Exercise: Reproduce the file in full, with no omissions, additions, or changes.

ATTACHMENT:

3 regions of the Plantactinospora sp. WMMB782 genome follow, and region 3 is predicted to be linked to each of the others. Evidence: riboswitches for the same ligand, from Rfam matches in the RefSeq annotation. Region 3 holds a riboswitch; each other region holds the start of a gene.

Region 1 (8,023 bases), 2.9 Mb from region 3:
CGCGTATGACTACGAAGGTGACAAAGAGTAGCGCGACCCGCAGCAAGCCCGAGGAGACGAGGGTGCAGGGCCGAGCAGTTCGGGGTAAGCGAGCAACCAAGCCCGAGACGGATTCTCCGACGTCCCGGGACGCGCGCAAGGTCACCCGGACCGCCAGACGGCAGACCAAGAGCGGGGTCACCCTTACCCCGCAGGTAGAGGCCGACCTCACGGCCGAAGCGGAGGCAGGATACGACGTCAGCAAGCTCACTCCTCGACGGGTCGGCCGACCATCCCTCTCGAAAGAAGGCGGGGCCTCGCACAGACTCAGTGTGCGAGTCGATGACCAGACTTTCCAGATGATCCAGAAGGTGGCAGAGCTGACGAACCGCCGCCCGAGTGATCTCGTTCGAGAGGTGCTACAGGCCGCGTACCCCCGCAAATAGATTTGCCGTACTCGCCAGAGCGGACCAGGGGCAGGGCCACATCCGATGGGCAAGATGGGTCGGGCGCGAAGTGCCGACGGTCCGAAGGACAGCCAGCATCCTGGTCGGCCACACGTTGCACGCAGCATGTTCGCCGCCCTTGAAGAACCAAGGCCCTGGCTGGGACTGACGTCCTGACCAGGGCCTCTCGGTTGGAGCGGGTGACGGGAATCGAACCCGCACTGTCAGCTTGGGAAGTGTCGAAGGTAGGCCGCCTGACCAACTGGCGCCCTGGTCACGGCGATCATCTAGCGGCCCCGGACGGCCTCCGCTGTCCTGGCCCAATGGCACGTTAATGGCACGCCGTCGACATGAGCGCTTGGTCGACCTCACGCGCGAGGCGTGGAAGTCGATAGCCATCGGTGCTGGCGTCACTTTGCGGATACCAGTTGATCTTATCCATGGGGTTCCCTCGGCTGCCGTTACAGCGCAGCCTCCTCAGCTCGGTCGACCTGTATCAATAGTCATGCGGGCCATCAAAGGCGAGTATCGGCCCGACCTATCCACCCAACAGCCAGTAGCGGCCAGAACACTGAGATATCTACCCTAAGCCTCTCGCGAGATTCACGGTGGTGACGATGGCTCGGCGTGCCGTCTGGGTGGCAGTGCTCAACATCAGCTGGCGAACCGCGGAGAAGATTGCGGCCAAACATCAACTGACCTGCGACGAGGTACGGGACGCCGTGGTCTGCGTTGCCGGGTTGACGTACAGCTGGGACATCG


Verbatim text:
3 regions of the Plantactinospora sp. WMMB782 genome follow, and region 3 is predicted to be linked to each of the others. Evidence: riboswitches for the same ligand, from Rfam matches in the RefSeq annotation. Region 3 holds a riboswitch; each other region holds the start of a gene.

Region 1 (8,023 bases), 2.9 Mb from region 3:
CGCGTATGACTACGAAGGTGACAAAGAGTAGCGCGACCCGCAGCAAGCCCGAGGAGACGAGGGTGCAGGGCCGAGCAGTTCGGGGTAAGCGAGCAACCAAGCCCGAGACGGATTCTCCGACGTCCCGGGACGCGCGCAAGGTCACCCGGACCGCCAGACGGCAGACCAAGAGCGGGGTCACCCTTACCCCGCAGGTAGAGGCCGACCTCACGGCCGAAGCGGAGGCAGGATACGACGTCAGCAAGCTCACTCCTCGACGGGTCGGCCGACCATCCCTCTCGAAAGAAGGCGGGGCCTCGCACAGACTCAGTGTGCGAGTCGATGACCAGACTTTCCAGATGATCCAGAAGGTGGCAGAGCTGACGAACCGCCGCCCGAGTGATCTCGTTCGAGAGGTGCTACAGGCCGCGTACCCCCGCAAATAGATTTGCCGTACTCGCCAGAGCGGACCAGGGGCAGGGCCACATCCGATGGGCAAGATGGGTCGGGCGCGAAGTGCCGACGGTCCGAAGGACAGCCAGCATCCTGGTCGGCCACACGTTGCACGCAGCATGTTCGCCGCCCTTGAAGAACCAAGGCCCTGGCTGGGACTGACGTCCTGACCAGGGCCTCTCGGTTGGAGCGGGTGACGGGAATCGAACCCGCACTGTCAGCTTGGGAAGTGTCGAAGGTAGGCCGCCTGACCAACTGGCGCCCTGGTCACGGCGATCATCTAGCGGCCCCGGACGGCCTCCGCTGTCCTGGCCCAATGGCACGTTAATGGCACGCCGTCGACATGAGCGCTTGGTCGACCTCACGCGCGAGGCGTGGAAGTCGATAGCCATCGGTGCTGGCGTCACTTTGCGGATACCAGTTGATCTTATCCATGGGGTTCCCTCGGCTGCCGTTACAGCGCAGCCTCCTCAGCTCGGTCGACCTGTATCAATAGTCATGCGGGCCATCAAAGGCGAGTATCGGCCCGACCTATCCACCCAACAGCCAGTAGCGGCCAGAACACTGAGATATCTACCCTAAGCCTCTCGCGAGATTCACGGTGGTGACGATGGCTCGGCGTGCCGTCTGGGTGGCAGTGCTCAACATCAGCTGGCGAACCGCGGAGAAGATTGCGGCCAAACATCAACTGACCTGCGACGAGGTACGGGACGCCGTGGTCTGCGTTGCCGGGTTGACGTACAGCTGGGACATCG